A Swedish billionaire who is developing a controversial luxury hotel in Aspen, Colorado, is suing one of the city’s newspapers for defamation, claiming The Aspen Times wrongly portrayed him as a corrupt Russian oligarch amid that country’s war on Ukraine.
Vladislav Doronin, who was born in the Soviet Union and built his fortune in Moscow’s real estate scene in the 1990s, says the newspaper’s coverage of him in both news stories and opinion pieces casts a pall on his $76.25 million Aspen land purchase and planned development, according to a complaint filed last month in U.S. District Court for the District of Colorado.
It’s the latest escalation in a simmering fight between the newspaper and Doronin. The Aspen Times has been critical of Doronin’s purchase, while the billionaire’s public relations team has staunchly fought the “oligarch” label, denied allegations of corruption and emphasized Doronin’s disapproval of Russia’s invasion of Ukraine.
The Soviet-born Doronin left that country and renounced his citizenship in the mid-1980s, before the Soviet Union collapsed. He now lives in Switzerland and is a citizen of Sweden. He divested from his Russia-focused business in 2014, the lawsuit claims, and “has not conducted any business in Russia since,” his lawyers wrote.
The 59-year-old serves as CEO of OKO Group, a Miami real-estate development firm, and Aman Group, a luxury resort brand based in Switzerland.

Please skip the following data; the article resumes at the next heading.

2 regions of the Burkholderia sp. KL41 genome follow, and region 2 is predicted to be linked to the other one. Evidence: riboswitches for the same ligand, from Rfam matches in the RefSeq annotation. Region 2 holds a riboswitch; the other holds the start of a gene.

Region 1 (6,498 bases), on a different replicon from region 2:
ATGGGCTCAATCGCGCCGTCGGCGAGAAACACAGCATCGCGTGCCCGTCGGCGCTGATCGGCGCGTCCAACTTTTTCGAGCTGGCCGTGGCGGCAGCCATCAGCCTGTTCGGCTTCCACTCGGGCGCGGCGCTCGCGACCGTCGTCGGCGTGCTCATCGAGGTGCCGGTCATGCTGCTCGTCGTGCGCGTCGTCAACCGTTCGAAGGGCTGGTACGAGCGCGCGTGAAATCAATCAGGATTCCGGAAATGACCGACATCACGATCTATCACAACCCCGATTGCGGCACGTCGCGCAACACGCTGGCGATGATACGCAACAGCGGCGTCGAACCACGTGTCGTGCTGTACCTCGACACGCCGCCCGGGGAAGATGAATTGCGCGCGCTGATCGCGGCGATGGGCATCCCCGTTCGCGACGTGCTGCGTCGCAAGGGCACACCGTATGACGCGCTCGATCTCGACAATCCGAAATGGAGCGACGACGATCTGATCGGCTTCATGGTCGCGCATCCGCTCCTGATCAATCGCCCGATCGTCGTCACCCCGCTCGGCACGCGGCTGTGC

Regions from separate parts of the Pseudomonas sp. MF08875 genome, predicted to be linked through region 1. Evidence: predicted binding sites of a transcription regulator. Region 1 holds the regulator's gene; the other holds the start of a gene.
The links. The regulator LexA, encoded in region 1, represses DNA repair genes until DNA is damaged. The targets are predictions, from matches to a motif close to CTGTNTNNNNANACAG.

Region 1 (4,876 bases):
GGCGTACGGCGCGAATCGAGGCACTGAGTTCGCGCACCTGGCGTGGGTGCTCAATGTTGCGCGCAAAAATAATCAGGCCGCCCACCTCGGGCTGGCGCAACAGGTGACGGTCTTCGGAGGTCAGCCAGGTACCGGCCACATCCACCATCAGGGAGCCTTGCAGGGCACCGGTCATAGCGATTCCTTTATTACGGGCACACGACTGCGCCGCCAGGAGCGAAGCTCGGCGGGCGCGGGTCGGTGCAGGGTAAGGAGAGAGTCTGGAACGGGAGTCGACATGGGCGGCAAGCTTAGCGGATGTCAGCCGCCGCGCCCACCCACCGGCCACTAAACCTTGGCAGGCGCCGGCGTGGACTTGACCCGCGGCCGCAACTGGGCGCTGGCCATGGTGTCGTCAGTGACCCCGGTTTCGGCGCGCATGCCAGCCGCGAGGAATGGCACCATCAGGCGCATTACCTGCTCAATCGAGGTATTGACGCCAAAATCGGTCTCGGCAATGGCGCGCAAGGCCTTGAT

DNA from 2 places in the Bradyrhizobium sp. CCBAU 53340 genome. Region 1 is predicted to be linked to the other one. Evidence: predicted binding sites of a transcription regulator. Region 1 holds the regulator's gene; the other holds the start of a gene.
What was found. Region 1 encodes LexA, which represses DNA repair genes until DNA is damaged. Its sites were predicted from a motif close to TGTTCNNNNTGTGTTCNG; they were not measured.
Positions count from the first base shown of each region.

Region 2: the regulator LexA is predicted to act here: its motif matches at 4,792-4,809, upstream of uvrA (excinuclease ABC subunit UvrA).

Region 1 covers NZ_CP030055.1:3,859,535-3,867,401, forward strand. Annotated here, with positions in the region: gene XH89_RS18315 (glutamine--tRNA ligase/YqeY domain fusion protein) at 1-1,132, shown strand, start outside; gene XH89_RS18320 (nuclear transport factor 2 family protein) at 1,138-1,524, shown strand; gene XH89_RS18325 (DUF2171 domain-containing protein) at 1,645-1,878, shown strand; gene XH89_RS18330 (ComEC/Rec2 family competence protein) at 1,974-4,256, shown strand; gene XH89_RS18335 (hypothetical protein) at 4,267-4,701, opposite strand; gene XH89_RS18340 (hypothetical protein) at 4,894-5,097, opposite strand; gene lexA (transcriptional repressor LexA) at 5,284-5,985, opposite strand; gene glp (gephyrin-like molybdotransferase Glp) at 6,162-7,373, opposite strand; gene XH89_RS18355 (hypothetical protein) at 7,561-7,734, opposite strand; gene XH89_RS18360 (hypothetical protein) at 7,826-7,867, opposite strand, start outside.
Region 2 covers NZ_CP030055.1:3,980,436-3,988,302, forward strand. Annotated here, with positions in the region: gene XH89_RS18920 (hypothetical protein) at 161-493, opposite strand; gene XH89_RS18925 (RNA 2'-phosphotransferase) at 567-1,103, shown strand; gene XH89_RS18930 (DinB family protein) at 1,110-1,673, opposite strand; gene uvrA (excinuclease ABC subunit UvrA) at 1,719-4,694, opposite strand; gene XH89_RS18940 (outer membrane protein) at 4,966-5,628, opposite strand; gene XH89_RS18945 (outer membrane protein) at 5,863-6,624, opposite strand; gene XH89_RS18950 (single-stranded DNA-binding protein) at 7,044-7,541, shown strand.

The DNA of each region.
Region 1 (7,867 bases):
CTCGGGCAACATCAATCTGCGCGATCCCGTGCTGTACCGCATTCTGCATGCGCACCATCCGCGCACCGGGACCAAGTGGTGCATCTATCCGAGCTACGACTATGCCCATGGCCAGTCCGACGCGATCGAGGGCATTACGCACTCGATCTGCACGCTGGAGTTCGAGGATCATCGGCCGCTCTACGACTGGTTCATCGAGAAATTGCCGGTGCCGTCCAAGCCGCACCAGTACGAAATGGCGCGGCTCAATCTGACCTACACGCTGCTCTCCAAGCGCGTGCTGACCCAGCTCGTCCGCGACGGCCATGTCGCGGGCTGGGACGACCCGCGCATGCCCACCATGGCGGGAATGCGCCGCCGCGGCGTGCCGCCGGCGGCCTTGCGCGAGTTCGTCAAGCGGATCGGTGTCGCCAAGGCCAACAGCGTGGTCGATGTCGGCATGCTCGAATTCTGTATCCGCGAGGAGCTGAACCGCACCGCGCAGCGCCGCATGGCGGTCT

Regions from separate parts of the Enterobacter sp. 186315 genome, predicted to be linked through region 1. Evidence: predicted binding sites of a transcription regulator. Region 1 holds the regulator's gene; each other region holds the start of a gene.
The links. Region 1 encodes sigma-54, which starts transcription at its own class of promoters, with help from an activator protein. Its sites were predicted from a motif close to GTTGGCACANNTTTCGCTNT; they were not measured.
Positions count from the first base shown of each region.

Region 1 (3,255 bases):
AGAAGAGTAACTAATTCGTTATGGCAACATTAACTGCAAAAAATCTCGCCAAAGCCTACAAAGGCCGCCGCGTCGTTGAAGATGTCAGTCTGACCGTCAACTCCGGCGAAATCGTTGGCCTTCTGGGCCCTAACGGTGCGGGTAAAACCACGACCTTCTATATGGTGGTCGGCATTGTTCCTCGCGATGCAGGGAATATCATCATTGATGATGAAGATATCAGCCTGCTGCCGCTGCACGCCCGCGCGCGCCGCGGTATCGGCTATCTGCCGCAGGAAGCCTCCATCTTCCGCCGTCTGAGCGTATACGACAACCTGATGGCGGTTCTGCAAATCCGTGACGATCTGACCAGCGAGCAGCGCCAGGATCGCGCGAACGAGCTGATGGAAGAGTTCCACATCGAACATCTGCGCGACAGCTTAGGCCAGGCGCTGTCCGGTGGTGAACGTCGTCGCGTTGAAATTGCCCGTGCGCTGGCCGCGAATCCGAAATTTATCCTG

In March, OKO Group purchased a nearly one-acre parcel in Aspen at the base of the Aspen Mountain ski resort’s Lift 1A from developers with local ties who’d won voter approval to develop the lot by just 26 votes, in part by emphasizing their commitment to the Aspen community.
The Aspen Times’ editorial board criticized the unexpected sale to an out-of-town developer, which happened just months after the original developers bought the property — and rights to build a hotel there — for $10 million.
The Aspen Times published a news story about the sale in March, initially referring to Doronin as an oligarch before later tweaking the story to remove that reference. In a subsequent opinion piece, columnist John Colson compared Doronin to Russian oligarch Roman Abramovich — who he said also owns property in Aspen — and insinuated that the pair might have worked with Russian President Vladimir Putin.
“I have no idea whether Abramovich or Doronin currently have Putin’s ear or were privy to the advance planning for the invasion, but again, I wouldn’t be surprised if one or both are ultimately wise to that whole ugly mess,” Colson opined, adding that Doronin and Abramovich were “at the least.. almost certainly… deeply embedded in the kleptocratic culture that emerged after the USSR fell apart.”
Abramovich, who has been subject to international sanctions in the wake of Putin’s war on Ukraine, is also the largest shareholder of the company that owns the steel mill in Pueblo.